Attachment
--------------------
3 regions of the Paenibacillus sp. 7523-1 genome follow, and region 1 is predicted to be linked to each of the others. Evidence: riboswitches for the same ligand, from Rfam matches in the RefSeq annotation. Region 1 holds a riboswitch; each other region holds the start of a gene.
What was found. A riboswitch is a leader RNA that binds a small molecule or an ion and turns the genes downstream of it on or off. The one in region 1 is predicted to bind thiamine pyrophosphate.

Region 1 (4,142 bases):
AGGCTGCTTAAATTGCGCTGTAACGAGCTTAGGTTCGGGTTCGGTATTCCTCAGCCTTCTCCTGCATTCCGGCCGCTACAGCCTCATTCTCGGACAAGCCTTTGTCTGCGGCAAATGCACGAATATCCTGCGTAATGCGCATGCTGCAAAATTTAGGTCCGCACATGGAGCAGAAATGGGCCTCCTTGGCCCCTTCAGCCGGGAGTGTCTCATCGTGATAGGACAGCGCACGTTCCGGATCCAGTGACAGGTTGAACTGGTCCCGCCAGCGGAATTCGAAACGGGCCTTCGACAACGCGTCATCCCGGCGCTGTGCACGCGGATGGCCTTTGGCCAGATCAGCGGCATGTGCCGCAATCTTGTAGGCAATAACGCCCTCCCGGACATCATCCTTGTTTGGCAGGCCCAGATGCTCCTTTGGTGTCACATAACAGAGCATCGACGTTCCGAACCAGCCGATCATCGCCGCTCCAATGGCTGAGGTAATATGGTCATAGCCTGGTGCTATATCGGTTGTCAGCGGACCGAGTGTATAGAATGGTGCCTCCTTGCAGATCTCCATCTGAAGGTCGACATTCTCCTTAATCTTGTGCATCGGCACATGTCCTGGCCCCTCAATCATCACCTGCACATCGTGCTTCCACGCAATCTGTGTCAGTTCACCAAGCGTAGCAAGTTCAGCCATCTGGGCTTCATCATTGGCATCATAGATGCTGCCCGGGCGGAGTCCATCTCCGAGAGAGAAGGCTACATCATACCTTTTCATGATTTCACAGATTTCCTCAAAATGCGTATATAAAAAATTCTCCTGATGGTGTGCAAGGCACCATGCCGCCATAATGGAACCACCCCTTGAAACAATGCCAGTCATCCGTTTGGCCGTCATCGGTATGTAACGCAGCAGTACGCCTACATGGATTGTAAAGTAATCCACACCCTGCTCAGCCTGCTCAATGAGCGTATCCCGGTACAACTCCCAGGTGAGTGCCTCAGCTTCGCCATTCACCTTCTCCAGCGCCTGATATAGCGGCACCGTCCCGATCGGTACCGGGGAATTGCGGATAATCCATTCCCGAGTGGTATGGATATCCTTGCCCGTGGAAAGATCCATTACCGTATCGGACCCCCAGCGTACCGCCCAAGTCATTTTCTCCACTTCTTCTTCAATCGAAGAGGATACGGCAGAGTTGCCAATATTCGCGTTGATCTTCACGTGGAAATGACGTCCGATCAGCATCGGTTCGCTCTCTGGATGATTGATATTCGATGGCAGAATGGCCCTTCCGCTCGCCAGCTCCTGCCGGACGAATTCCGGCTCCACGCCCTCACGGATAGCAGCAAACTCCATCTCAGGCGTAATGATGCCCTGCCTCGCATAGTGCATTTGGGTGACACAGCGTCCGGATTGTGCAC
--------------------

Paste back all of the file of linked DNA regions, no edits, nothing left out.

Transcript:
3 regions of the Paenibacillus sp. 7523-1 genome follow, and region 1 is predicted to be linked to each of the others. Evidence: riboswitches for the same ligand, from Rfam matches in the RefSeq annotation. Region 1 holds a riboswitch; each other region holds the start of a gene.
What was found. A riboswitch is a leader RNA that binds a small molecule or an ion and turns the genes downstream of it on or off. The one in region 1 is predicted to bind thiamine pyrophosphate.

Region 1 (4,142 bases):
AGGCTGCTTAAATTGCGCTGTAACGAGCTTAGGTTCGGGTTCGGTATTCCTCAGCCTTCTCCTGCATTCCGGCCGCTACAGCCTCATTCTCGGACAAGCCTTTGTCTGCGGCAAATGCACGAATATCCTGCGTAATGCGCATGCTGCAAAATTTAGGTCCGCACATGGAGCAGAAATGGGCCTCCTTGGCCCCTTCAGCCGGGAGTGTCTCATCGTGATAGGACAGCGCACGTTCCGGATCCAGTGACAGGTTGAACTGGTCCCGCCAGCGGAATTCGAAACGGGCCTTCGACAACGCGTCATCCCGGCGCTGTGCACGCGGATGGCCTTTGGCCAGATCAGCGGCATGTGCCGCAATCTTGTAGGCAATAACGCCCTCCCGGACATCATCCTTGTTTGGCAGGCCCAGATGCTCCTTTGGTGTCACATAACAGAGCATCGACGTTCCGAACCAGCCGATCATCGCCGCTCCAATGGCTGAGGTAATATGGTCATAGCCTGGTGCTATATCGGTTGTCAGCGGACCGAGTGTATAGAATGGTGCCTCCTTGCAGATCTCCATCTGAAGGTCGACATTCTCCTTAATCTTGTGCATCGGCACATGTCCTGGCCCCTCAATCATCACCTGCACATCGTGCTTCCACGCAATCTGTGTCAGTTCACCAAGCGTAGCAAGTTCAGCCATCTGGGCTTCATCATTGGCATCATAGATGCTGCCCGGGCGGAGTCCATCTCCGAGAGAGAAGGCTACATCATACCTTTTCATGATTTCACAGATTTCCTCAAAATGCGTATATAAAAAATTCTCCTGATGGTGTGCAAGGCACCATGCCGCCATAATGGAACCACCCCTTGAAACAATGCCAGTCATCCGTTTGGCCGTCATCGGTATGTAACGCAGCAGTACGCCTACATGGATTGTAAAGTAATCCACACCCTGCTCAGCCTGCTCAATGAGCGTATCCCGGTACAACTCCCAGGTGAGTGCCTCAGCTTCGCCATTCACCTTCTCCAGCGCCTGATATAGCGGCACCGTCCCGATCGGTACCGGGGAATTGCGGATAATCCATTCCCGAGTGGTATGGATATCCTTGCCCGTGGAAAGATCCATTACCGTATCGGACCCCCAGCGTACCGCCCAAGTCATTTTCTCCACTTCTTCTTCAATCGAAGAGGATACGGCAGAGTTGCCAATATTCGCGTTGATCTTCACGTGGAAATGACGTCCGATCAGCATCGGTTCGCTCTCTGGATGATTGATATTCGATGGCAGAATGGCCCTTCCGCTCGCCAGCTCCTGCCGGACGAATTCCGGCTCCACGCCCTCACGGATAGCAGCAAACTCCATCTCAGGCGTAATGATGCCCTGCCTCGCATAGTGCATTTGGGTGACACAGCGTCCGGATTGTGCAC